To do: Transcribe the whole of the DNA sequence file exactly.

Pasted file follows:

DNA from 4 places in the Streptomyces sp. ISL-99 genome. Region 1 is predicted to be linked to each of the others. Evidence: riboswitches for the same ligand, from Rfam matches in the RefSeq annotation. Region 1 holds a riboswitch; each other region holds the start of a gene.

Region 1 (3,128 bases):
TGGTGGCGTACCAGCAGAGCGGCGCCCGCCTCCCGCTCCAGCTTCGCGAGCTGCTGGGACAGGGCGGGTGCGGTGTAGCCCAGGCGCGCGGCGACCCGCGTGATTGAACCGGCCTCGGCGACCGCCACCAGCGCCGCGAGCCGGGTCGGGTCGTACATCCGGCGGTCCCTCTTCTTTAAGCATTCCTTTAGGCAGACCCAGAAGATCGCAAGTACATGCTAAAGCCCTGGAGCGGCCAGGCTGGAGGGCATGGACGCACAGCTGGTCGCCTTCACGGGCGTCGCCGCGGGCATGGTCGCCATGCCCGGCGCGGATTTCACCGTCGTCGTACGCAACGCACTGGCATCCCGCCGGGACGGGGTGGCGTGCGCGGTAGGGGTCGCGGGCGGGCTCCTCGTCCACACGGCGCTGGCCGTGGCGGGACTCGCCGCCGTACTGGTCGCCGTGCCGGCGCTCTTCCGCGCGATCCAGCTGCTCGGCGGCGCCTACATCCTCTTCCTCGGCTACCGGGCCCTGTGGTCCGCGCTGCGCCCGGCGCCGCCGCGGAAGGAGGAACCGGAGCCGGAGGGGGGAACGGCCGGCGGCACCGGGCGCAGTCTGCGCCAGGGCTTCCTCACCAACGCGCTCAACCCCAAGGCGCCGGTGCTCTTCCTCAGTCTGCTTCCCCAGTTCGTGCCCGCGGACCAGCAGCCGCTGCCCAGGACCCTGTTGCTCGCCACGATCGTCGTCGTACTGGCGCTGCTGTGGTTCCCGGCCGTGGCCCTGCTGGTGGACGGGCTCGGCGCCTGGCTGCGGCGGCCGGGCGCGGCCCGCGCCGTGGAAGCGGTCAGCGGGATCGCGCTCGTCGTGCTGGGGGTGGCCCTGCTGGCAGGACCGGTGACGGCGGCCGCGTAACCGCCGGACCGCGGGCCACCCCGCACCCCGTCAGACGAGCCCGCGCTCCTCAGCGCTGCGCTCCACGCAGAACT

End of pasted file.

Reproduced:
DNA from 4 places in the Streptomyces sp. ISL-99 genome. Region 1 is predicted to be linked to each of the others. Evidence: riboswitches for the same ligand, from Rfam matches in the RefSeq annotation. Region 1 holds a riboswitch; each other region holds the start of a gene.

Region 1 (3,128 bases):
TGGTGGCGTACCAGCAGAGCGGCGCCCGCCTCCCGCTCCAGCTTCGCGAGCTGCTGGGACAGGGCGGGTGCGGTGTAGCCCAGGCGCGCGGCGACCCGCGTGATTGAACCGGCCTCGGCGACCGCCACCAGCGCCGCGAGCCGGGTCGGGTCGTACATCCGGCGGTCCCTCTTCTTTAAGCATTCCTTTAGGCAGACCCAGAAGATCGCAAGTACATGCTAAAGCCCTGGAGCGGCCAGGCTGGAGGGCATGGACGCACAGCTGGTCGCCTTCACGGGCGTCGCCGCGGGCATGGTCGCCATGCCCGGCGCGGATTTCACCGTCGTCGTACGCAACGCACTGGCATCCCGCCGGGACGGGGTGGCGTGCGCGGTAGGGGTCGCGGGCGGGCTCCTCGTCCACACGGCGCTGGCCGTGGCGGGACTCGCCGCCGTACTGGTCGCCGTGCCGGCGCTCTTCCGCGCGATCCAGCTGCTCGGCGGCGCCTACATCCTCTTCCTCGGCTACCGGGCCCTGTGGTCCGCGCTGCGCCCGGCGCCGCCGCGGAAGGAGGAACCGGAGCCGGAGGGGGGAACGGCCGGCGGCACCGGGCGCAGTCTGCGCCAGGGCTTCCTCACCAACGCGCTCAACCCCAAGGCGCCGGTGCTCTTCCTCAGTCTGCTTCCCCAGTTCGTGCCCGCGGACCAGCAGCCGCTGCCCAGGACCCTGTTGCTCGCCACGATCGTCGTCGTACTGGCGCTGCTGTGGTTCCCGGCCGTGGCCCTGCTGGTGGACGGGCTCGGCGCCTGGCTGCGGCGGCCGGGCGCGGCCCGCGCCGTGGAAGCGGTCAGCGGGATCGCGCTCGTCGTGCTGGGGGTGGCCCTGCTGGCAGGACCGGTGACGGCGGCCGCGTAACCGCCGGACCGCGGGCCACCCCGCACCCCGTCAGACGAGCCCGCGCTCCTCAGCGCTGCGCTCCACGCAGAACT